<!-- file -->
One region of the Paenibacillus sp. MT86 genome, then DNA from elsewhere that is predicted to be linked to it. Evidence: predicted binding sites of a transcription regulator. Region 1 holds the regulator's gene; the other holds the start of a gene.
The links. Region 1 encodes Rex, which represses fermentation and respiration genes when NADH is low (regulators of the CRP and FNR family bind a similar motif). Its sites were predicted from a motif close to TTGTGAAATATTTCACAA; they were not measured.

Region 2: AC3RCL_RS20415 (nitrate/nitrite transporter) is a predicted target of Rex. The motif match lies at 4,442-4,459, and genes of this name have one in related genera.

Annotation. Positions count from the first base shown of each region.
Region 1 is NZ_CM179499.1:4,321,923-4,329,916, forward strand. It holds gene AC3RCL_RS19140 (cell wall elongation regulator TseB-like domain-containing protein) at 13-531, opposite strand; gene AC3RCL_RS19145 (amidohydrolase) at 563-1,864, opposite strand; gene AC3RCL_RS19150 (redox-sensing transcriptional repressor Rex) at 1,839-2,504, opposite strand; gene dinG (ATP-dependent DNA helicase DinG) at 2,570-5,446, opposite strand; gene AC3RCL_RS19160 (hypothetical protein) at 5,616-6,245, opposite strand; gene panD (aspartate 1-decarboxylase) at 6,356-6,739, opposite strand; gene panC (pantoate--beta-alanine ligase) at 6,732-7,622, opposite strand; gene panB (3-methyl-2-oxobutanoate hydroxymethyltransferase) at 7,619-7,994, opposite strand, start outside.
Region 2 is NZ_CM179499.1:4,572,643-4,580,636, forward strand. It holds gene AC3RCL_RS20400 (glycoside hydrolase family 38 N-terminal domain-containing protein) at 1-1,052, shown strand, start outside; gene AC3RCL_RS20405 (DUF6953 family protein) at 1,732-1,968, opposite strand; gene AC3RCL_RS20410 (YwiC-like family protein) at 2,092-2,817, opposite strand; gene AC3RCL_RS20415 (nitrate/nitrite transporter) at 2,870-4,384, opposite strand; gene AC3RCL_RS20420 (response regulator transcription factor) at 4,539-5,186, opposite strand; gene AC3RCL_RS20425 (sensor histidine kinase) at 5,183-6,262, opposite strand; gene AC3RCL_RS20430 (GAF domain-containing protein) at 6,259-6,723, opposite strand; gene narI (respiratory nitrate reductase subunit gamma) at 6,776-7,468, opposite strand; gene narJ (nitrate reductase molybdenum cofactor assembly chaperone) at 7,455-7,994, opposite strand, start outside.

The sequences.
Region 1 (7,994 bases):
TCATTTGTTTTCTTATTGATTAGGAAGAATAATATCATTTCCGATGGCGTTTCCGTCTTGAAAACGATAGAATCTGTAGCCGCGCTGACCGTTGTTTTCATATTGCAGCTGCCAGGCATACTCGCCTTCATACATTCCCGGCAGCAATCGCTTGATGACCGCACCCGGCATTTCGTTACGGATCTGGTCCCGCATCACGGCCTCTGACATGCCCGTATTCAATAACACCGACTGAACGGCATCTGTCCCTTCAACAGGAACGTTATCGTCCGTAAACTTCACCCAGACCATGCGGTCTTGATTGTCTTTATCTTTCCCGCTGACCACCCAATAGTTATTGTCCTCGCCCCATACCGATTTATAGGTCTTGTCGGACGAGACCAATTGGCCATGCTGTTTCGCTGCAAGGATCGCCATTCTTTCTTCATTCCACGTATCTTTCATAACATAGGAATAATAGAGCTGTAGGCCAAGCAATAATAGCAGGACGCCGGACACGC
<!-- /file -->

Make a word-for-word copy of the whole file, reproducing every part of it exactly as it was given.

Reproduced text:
One region of the Paenibacillus sp. MT86 genome, then DNA from elsewhere that is predicted to be linked to it. Evidence: predicted binding sites of a transcription regulator. Region 1 holds the regulator's gene; the other holds the start of a gene.
The links. Region 1 encodes Rex, which represses fermentation and respiration genes when NADH is low (regulators of the CRP and FNR family bind a similar motif). Its sites were predicted from a motif close to TTGTGAAATATTTCACAA; they were not measured.

Region 2: AC3RCL_RS20415 (nitrate/nitrite transporter) is a predicted target of Rex. The motif match lies at 4,442-4,459, and genes of this name have one in related genera.

Annotation. Positions count from the first base shown of each region.
Region 1 is NZ_CM179499.1:4,321,923-4,329,916, forward strand. It holds gene AC3RCL_RS19140 (cell wall elongation regulator TseB-like domain-containing protein) at 13-531, opposite strand; gene AC3RCL_RS19145 (amidohydrolase) at 563-1,864, opposite strand; gene AC3RCL_RS19150 (redox-sensing transcriptional repressor Rex) at 1,839-2,504, opposite strand; gene dinG (ATP-dependent DNA helicase DinG) at 2,570-5,446, opposite strand; gene AC3RCL_RS19160 (hypothetical protein) at 5,616-6,245, opposite strand; gene panD (aspartate 1-decarboxylase) at 6,356-6,739, opposite strand; gene panC (pantoate--beta-alanine ligase) at 6,732-7,622, opposite strand; gene panB (3-methyl-2-oxobutanoate hydroxymethyltransferase) at 7,619-7,994, opposite strand, start outside.
Region 2 is NZ_CM179499.1:4,572,643-4,580,636, forward strand. It holds gene AC3RCL_RS20400 (glycoside hydrolase family 38 N-terminal domain-containing protein) at 1-1,052, shown strand, start outside; gene AC3RCL_RS20405 (DUF6953 family protein) at 1,732-1,968, opposite strand; gene AC3RCL_RS20410 (YwiC-like family protein) at 2,092-2,817, opposite strand; gene AC3RCL_RS20415 (nitrate/nitrite transporter) at 2,870-4,384, opposite strand; gene AC3RCL_RS20420 (response regulator transcription factor) at 4,539-5,186, opposite strand; gene AC3RCL_RS20425 (sensor histidine kinase) at 5,183-6,262, opposite strand; gene AC3RCL_RS20430 (GAF domain-containing protein) at 6,259-6,723, opposite strand; gene narI (respiratory nitrate reductase subunit gamma) at 6,776-7,468, opposite strand; gene narJ (nitrate reductase molybdenum cofactor assembly chaperone) at 7,455-7,994, opposite strand, start outside.

The sequences.
Region 1 (7,994 bases):
TCATTTGTTTTCTTATTGATTAGGAAGAATAATATCATTTCCGATGGCGTTTCCGTCTTGAAAACGATAGAATCTGTAGCCGCGCTGACCGTTGTTTTCATATTGCAGCTGCCAGGCATACTCGCCTTCATACATTCCCGGCAGCAATCGCTTGATGACCGCACCCGGCATTTCGTTACGGATCTGGTCCCGCATCACGGCCTCTGACATGCCCGTATTCAATAACACCGACTGAACGGCATCTGTCCCTTCAACAGGAACGTTATCGTCCGTAAACTTCACCCAGACCATGCGGTCTTGATTGTCTTTATCTTTCCCGCTGACCACCCAATAGTTATTGTCCTCGCCCCATACCGATTTATAGGTCTTGTCGGACGAGACCAATTGGCCATGCTGTTTCGCTGCAAGGATCGCCATTCTTTCTTCATTCCACGTATCTTTCATAACATAGGAATAATAGAGCTGTAGGCCAAGCAATAATAGCAGGACGCCGGACACGC